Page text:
A Fleet of Ice-Breaking Tankers to Launch Russia as a LNG Superpower
A mere two years ago Russia had just one LNG project and one could rarely read about it in media outlets. With Yamal LNG, however, that has now changed completely, with a whole plethora of energy analysts in awe as NOVATEK’s project defies expectations. The project has achieved something that is entirely at odds with the current business climate in Russia – it delivered results ahead of schedule.
With the 2nd train of Yamal LNG commissioned 6 months ahead of schedule this August and production coming along nicely, NOVATEK has tackled all logistics-related issues that have come up. As a result, Russia will have two LNG transshipment terminals at the eastern and western gate of the Arctic Ocean and a new Russo-Norwegian transshipment agreement to catalyze deliveries until the latter two are commissioned.
The first transshipment terminal to be discussed by NOVATEK and its partners was the 20 mtpa Kamchatka LNG, located at the Bechevinskaya harbor approximately 100 kilometers from the region’s main city, Petropavlovsk-Kamchatskiy. Ice-breaking LNG carriers would take the Yamal LNG and (from 2022 onwards) Arctic LNG-2 volumes from the port of Sabetta along the Northern Sea Route to Kamchatka, from where LNG would be shipped further on using regular carriers.
The primary aim is to save on transportation costs – by doing so, NOVATEK would save roughly 10% of its 2-2.5 USD/MMBtu transportation expense. The second, more subtle, underlying reason is that NOVATEK sees both Yamal LNG and Arctic LNG-2 as a year-round export outlet, nullifying the effects of the frozen Arctic seas during the icy season (November-April).
As with Yamal LNG itself, the government will provide financial support for the endeavor – of the $1.6 billion (108 billion RUB) total costs, Kremlin would provide $0.6 billion. The reason for this is Kamchatka’s remote location – with no significant hydrocarbon production of its own, the transshipment terminal would also be used to supply Kamchatka with natural gas. The terminal would use two floating storage units, both with a nominal capacity of 400,000 m3.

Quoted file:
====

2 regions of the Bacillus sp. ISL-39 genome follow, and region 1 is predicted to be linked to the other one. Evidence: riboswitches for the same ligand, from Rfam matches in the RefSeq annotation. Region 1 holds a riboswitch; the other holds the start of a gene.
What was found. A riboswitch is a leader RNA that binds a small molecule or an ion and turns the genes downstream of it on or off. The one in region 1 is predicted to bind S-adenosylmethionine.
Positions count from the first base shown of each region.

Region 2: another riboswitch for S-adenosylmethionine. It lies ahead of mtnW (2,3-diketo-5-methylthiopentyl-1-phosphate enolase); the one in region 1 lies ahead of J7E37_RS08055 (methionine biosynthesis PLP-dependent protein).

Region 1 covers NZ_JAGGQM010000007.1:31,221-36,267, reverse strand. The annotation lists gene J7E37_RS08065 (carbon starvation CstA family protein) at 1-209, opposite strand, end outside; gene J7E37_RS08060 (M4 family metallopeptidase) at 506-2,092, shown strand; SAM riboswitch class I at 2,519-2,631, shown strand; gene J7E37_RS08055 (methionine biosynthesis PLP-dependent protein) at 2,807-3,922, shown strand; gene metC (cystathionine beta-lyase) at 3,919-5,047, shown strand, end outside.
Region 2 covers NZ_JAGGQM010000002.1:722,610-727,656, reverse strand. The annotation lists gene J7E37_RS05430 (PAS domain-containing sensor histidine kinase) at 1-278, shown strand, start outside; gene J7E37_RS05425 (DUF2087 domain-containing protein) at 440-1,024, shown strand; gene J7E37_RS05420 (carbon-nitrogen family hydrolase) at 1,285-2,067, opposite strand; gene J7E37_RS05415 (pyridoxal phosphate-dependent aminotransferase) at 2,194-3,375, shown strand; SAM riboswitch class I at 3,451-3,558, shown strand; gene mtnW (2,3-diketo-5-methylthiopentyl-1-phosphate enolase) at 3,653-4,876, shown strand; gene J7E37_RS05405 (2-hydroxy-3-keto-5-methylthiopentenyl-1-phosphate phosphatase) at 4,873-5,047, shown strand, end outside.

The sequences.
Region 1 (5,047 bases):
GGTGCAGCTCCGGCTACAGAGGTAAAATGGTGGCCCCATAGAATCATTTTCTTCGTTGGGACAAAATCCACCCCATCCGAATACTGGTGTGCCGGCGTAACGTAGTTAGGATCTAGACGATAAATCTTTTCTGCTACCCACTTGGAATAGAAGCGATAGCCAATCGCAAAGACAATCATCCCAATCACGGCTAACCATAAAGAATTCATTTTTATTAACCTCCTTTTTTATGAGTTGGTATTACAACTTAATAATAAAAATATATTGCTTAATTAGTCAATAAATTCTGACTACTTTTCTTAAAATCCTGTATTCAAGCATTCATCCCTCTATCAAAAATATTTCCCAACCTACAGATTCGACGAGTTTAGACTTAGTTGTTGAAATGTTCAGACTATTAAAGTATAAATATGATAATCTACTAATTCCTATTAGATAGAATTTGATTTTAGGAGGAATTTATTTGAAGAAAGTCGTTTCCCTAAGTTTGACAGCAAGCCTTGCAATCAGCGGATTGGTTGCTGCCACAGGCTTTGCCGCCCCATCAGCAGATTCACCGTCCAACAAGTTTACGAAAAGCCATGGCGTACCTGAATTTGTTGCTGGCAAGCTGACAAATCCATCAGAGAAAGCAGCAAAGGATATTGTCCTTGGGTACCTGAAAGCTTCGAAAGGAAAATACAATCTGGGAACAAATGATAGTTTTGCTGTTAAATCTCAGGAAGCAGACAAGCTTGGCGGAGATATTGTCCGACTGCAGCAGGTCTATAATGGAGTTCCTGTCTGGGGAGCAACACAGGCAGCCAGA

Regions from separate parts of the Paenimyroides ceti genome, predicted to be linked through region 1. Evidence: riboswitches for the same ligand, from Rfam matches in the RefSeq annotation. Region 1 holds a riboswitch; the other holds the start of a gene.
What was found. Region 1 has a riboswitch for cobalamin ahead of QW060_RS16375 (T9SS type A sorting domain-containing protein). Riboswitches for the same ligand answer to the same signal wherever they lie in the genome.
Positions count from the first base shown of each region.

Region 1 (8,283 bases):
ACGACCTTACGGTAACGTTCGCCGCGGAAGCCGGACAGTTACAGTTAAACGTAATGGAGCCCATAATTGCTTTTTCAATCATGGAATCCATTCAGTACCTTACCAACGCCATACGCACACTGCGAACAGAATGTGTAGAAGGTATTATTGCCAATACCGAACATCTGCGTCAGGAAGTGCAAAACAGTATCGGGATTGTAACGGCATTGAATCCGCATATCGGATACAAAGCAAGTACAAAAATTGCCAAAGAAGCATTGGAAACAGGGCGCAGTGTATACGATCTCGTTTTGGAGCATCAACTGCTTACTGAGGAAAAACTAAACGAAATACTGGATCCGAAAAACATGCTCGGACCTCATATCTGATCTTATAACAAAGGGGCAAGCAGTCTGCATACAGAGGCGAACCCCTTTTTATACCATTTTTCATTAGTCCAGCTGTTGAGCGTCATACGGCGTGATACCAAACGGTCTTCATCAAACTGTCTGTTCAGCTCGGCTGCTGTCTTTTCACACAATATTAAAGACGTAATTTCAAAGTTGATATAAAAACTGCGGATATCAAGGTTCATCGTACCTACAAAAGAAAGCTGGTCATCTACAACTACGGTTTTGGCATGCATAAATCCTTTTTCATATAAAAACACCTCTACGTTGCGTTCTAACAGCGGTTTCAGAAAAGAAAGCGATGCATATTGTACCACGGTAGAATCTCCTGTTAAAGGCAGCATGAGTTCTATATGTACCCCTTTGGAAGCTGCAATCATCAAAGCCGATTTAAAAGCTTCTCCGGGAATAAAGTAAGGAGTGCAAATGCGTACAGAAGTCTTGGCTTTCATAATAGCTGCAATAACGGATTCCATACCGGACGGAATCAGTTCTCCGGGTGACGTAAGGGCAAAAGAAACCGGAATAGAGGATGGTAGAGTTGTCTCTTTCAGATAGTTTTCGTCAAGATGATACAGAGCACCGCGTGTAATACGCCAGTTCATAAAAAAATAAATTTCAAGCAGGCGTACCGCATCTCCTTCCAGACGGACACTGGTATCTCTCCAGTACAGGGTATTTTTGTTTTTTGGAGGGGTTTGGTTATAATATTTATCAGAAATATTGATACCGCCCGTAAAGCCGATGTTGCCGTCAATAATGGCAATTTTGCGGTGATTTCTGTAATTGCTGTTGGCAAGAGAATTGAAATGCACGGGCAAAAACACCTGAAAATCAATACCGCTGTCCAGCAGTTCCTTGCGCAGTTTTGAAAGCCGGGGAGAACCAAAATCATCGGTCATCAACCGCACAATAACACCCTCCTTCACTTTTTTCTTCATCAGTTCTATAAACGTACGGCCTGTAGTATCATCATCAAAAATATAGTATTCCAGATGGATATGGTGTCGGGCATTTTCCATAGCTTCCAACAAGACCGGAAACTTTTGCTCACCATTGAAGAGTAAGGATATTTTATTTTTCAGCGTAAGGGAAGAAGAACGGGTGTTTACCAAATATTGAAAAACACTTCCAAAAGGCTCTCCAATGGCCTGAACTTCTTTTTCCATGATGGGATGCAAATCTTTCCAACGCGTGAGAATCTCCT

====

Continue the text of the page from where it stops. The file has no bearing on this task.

It should come as no surprise that the Kamchatka LNG has generated substantial interest in Japan – both the shipping company Mitsui and trading firm Marubeni expressed their interest in joining the project. With the Asian part of its transshipment drive more or less solved, NOVATEK then took on the Europe-headed deliveries.
The result that came out of it was by no means original – NOVATEK decided to build a similar transshipment terminal with the same nominal capacity of 20 mtpa in the Ura bay, some 50km from Murmansk. Located in an ice-free bay, the Murmansk LNG transshipment terminal is fully suitable for NOVATEK’s year-round shipping plans.
Its commissioning is most likely to take place in 2022-2023, by that time all four trains of the 17.5 mtpa Yamal LNG project will be already in full swing, it is rather additional LNG cargoes from the 19.8 mtpa Arctic LNG-2 that would stretch the current system in the extreme.
In a departure from the Kamchatka LNG, there is one additional complication to it – since the Murmansk area is home to Russia’s Northern Fleet and many other military objects, NOVATEK needs the military’s approval to base its terminal at the proposed location.
Until the Murmansk LNG comes into operation in 2022-2023, NOVATEK will rely for the next years on Norwegian transshipment capacities. The company has already inked a 3-year deal with Norway, which would shorten the usual return trip by 5-6 days – heretofore the Belgian transshipment terminal in Zeebrugge was the primary one if transshipment was deemed necessary.
It took 20 days approximately for Russian Arc7 class tankers to reach Zeebrugge from Sabetta and sail back, with the Norwegian option the trip length would be reduced to a mere 5 days.
At the same time – perhaps boosted by the 61% y-o-y profit increase in Q2 2018 – NOVATEK also took measures to create an ice-breaking fleet of its own, in addition to the 15 the company will use for Yamal LNG supplies (currently it uses 7, the Korean-built fleet should be complete by 2019).
To deal with LNG output staying above Yamal LNG’s nameplate capacity and the reshaping of production schedules due to earlier-than-expected commissioning dates, as well as to satisfy increased shipping needs, the fleet of LNG carriers sweeping the Arctic Seas should be extended.
The Russian Prime Minister D. Medvedev stated at a government meeting that 10 more ice-breaking LNG carriers would be needed to accommodate increased shipping rates.
Here, too, NOVATEK has come up with a novelty idea, forming a joint venture with nuclear powerhouse Rosatom to develop an LNG-fuelled icebreaker fleet. It remains to be seen whether the new LNG-fuelled tankers would be built abroad or in Russia (the latter is more likely now that Rosneft and Gazprombank have edged ever-closer to the commissioning of the Zvezda shipyard in Russia’s Far East).
In a twist of events that is rather uncharacteristic of Russia, NOVATEK has found itself in the forefront of Russia’s LNG ambitions. More than that – it continues to initiate new projects, be it Arctic LNG-2 or transshipment terminals in Murmansk and Kamchatka, that attract foreign investment under circumstances when foreign investment into Russia’s energy sector is very limited.
If it manages to bring the fourth train of Yamal LNG (nameplate capacity of 0.9 mtpa) online without delays and using the company’s proprietary liquefaction technology called “Arctic Cascade”, it would amount to a small earthquake within Russia’s quite risk-averse energy sector.